So the idea that we haven't found places where trains are going to go fast is not accurate. In Illinois, our trains are going to be going from 79 mph to 110 mph. [FRA Administrator] Joe [Szabo] and I just rode on a train that went 110 mph because of our investments.
Are we ever going to get trains to go a little faster on the NEC? They're going to go a little faster. Are they going to go 200 mph? No, because they were built 100 years ago and they're shoehorned between all these communities. So, in places where we can build new infrastructure – i.e., California — trains are going to go 200 mph.
The idea that we're building slow trains is baloney. It's not true anywhere. Our investments will get trains to go to higher speeds. In Illinois, from 79 to 110. On the Northeast Corridor, a little bit faster. In California, from nothing to 200 mph. It doesn't get any better than that.
TS: Switching track a little bit, you mentioned recently that you think by 2025 everybody's going to be driving hybrid and electric cars –
RL: What I said is that because we've set CAFE standards at 54.4 mpg by 2025, I think every family will have some form of a hybrid, either all battery powered or a hybrid. That's just the way America's going — and that's the way the car manufacturers are going.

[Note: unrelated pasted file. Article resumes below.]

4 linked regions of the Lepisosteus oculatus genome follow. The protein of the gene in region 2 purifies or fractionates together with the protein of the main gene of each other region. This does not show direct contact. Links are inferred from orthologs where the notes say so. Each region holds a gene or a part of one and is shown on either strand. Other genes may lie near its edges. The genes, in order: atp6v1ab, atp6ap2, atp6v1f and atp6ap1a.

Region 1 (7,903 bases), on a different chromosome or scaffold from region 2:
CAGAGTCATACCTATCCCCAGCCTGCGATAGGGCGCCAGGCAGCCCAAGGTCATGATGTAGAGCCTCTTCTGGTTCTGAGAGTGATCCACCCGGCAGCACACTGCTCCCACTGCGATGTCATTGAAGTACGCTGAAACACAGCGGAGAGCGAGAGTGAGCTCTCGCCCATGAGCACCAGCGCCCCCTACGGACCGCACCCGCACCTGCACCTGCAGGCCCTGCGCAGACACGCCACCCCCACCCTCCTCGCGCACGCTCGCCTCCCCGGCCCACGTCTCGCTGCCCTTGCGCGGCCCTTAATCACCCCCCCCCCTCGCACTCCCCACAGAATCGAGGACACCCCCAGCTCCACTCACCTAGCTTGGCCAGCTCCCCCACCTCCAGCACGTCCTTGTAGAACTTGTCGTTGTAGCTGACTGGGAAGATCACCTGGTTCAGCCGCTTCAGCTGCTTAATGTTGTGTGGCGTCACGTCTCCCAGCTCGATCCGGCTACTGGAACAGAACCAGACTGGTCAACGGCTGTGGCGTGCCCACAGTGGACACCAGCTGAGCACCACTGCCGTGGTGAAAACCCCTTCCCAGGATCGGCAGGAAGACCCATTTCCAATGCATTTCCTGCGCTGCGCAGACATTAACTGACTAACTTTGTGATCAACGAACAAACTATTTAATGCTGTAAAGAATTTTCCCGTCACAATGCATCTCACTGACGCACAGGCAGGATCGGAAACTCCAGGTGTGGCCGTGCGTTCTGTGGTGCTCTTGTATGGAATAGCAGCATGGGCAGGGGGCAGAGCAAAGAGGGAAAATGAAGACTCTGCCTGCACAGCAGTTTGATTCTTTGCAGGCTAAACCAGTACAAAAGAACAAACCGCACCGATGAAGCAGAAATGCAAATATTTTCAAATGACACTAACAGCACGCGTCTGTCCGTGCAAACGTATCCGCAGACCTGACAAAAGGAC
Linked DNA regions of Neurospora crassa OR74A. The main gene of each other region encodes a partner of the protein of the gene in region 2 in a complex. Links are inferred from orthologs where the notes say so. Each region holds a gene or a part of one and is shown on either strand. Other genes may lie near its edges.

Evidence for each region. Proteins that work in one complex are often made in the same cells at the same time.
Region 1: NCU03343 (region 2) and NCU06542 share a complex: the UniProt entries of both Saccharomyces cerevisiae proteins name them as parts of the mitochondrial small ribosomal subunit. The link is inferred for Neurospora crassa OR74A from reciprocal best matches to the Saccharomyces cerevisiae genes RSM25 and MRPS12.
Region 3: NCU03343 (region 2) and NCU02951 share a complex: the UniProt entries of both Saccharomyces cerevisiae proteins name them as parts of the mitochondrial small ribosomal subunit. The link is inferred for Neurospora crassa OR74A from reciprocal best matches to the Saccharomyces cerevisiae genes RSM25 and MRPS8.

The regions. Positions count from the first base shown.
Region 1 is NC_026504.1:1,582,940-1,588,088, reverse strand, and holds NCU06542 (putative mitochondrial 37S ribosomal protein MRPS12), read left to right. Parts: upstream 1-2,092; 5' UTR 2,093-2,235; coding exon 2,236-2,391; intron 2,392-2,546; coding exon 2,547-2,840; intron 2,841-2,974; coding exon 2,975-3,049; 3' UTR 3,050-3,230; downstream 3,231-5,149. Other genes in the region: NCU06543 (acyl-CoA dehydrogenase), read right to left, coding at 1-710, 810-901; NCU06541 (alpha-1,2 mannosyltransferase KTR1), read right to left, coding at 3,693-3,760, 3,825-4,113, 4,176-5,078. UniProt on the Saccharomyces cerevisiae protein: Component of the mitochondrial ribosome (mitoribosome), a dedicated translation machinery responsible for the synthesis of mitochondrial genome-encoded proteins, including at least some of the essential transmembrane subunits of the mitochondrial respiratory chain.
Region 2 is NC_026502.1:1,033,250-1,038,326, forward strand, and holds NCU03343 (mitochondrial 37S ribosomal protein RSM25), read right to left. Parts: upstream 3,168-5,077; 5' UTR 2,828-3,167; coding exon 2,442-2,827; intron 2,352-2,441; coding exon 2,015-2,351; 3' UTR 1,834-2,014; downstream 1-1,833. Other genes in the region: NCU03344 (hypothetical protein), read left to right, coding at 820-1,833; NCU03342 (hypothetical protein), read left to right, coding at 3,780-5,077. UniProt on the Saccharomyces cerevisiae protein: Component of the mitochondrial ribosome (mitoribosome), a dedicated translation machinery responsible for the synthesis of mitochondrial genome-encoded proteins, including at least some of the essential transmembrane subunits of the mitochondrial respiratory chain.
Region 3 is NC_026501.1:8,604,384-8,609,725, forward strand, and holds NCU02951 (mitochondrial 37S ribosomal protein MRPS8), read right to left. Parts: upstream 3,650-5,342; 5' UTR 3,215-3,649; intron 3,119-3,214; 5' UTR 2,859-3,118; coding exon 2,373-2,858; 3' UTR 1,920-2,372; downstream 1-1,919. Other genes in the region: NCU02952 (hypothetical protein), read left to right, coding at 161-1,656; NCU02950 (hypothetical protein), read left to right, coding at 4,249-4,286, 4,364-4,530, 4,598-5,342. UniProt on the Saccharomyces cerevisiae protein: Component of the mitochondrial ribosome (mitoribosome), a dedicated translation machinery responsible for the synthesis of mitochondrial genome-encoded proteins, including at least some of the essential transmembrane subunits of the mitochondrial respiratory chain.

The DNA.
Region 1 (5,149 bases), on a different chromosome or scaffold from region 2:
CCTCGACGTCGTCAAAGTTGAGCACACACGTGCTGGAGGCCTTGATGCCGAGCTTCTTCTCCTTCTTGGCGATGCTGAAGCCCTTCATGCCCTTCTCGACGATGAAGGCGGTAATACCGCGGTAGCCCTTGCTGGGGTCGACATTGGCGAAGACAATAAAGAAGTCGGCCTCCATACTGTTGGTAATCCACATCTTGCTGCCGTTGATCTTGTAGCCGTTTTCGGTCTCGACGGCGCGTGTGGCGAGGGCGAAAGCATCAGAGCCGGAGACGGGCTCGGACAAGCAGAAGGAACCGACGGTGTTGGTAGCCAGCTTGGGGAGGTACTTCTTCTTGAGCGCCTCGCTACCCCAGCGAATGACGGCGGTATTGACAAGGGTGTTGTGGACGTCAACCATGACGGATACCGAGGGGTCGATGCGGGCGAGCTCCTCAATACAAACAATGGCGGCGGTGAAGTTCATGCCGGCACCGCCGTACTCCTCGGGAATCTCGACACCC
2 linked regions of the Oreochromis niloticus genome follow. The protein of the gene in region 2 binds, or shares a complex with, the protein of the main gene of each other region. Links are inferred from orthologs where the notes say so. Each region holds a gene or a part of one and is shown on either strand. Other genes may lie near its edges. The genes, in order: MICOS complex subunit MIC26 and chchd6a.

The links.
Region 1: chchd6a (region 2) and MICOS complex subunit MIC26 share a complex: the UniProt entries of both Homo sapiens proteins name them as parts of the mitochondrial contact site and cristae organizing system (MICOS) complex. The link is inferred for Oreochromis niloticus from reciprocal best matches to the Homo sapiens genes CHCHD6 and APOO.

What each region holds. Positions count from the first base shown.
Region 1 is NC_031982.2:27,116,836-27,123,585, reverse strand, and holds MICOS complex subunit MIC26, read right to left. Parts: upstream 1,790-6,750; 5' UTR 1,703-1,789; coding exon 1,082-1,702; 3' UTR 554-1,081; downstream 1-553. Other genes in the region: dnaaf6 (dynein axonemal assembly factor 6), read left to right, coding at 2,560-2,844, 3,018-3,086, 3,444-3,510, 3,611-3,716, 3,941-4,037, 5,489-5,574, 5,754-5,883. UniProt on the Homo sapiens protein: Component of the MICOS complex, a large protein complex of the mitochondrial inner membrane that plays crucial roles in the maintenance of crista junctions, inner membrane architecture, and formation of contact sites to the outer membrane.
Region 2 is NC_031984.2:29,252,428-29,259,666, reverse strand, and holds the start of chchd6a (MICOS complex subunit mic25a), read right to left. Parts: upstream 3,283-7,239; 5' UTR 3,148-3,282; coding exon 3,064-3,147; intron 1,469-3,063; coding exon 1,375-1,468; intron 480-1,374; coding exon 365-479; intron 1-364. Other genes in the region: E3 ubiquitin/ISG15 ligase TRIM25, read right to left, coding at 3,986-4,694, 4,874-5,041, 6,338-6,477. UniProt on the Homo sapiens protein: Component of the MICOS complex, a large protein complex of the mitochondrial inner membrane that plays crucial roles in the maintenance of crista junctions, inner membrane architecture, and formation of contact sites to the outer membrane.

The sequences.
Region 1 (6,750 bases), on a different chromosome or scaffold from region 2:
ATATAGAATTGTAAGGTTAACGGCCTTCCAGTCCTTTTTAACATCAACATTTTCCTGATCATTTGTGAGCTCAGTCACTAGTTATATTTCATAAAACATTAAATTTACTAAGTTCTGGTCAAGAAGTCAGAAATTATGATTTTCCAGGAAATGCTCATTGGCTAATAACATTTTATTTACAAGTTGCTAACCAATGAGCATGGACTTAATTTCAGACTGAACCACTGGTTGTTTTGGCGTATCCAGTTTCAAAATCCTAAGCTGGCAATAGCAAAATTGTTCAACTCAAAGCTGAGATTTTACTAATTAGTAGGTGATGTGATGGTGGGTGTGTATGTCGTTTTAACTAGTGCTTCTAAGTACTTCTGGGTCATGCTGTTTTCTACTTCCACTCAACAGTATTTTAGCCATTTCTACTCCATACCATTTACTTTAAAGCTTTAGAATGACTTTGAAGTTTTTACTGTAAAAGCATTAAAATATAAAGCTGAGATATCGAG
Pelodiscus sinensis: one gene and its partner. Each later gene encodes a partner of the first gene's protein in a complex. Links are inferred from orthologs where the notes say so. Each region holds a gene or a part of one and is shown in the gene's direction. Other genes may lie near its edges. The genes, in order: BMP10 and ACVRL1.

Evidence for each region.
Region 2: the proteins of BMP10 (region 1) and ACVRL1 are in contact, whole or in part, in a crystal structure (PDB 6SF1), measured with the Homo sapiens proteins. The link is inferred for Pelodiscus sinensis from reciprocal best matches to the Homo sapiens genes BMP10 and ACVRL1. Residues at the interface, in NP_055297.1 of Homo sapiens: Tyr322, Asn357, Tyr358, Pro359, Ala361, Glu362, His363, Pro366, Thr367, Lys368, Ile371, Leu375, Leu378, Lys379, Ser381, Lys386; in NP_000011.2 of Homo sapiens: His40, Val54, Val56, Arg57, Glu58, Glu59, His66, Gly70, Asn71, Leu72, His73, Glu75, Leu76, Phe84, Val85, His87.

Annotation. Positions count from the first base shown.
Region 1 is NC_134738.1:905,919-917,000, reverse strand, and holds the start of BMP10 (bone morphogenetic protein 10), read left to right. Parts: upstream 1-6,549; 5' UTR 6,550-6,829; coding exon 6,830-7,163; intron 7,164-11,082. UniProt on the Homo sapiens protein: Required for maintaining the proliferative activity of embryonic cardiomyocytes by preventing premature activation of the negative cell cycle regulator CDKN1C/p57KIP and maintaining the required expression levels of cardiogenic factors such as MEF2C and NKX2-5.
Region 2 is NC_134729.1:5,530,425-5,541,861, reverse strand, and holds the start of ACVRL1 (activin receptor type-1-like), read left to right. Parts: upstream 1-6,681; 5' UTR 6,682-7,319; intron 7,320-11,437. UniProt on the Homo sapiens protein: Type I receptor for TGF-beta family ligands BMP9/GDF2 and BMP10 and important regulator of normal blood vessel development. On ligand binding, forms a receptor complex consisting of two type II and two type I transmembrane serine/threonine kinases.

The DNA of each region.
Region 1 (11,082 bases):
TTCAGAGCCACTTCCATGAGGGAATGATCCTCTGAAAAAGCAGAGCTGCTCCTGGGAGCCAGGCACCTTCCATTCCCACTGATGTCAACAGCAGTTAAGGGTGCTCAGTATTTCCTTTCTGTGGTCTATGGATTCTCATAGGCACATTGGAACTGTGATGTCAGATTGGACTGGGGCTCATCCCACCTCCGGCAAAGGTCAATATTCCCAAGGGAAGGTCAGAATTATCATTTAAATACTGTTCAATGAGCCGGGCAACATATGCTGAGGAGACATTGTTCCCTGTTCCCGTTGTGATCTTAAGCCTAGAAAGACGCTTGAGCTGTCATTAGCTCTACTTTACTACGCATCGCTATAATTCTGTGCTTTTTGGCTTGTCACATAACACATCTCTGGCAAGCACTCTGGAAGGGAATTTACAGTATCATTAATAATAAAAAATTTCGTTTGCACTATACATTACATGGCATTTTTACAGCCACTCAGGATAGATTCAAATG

You look at the Ford products now; just about everything they're doing is either hybrid or all battery powered. Every car manufacturer is doing that. So I don't think I'm too far off on that. Most families now have two or three cars. In 2025, most families will at least have two cars. I think one of them will be a hybrid or all battery powered.
TS: Something that we look at a lot at Streetsblog is the fact that emissions are one major, major problem that cars present, but there are others. There's the fact that you'd need to build a lot more roads; there's the problem of congestion. Even if every car in America were an electric car, would you still make the argument that we need to wean ourselves off the single-occupancy vehicle?
RL: Absolutely! Yeah, of course. And I think most people get that now. I really do.
TS: That it 's not just about emissions?
RL: No, it's not just about emissions. Look, I think people are going to be driven to this by their pocketbook. Gasoline prices are going to go up. The car manufacturers are going to be manufacturing more hybrids, battery powered [cars]. Just about every road that's being built now has HOV lanes and that sort of thing. All these sort of things are going to come together at the right time, I think.
TS: The first $2 billion of the Sandy supplemental has been distributed. Looking at a disaster like that, what do you think communities and transit systems need to do to adapt to climate change?
RL: Build whatever you're going to rebuild to standards that will be resiliency standards. Do not rebuild this infrastructure to 19th century standards or 20th century standards. They have to be to standards to withstand a Sandy. And we're going to require that.
We were able to get resiliency money in the bill, thanks to Rodney Frelinghuysen and others.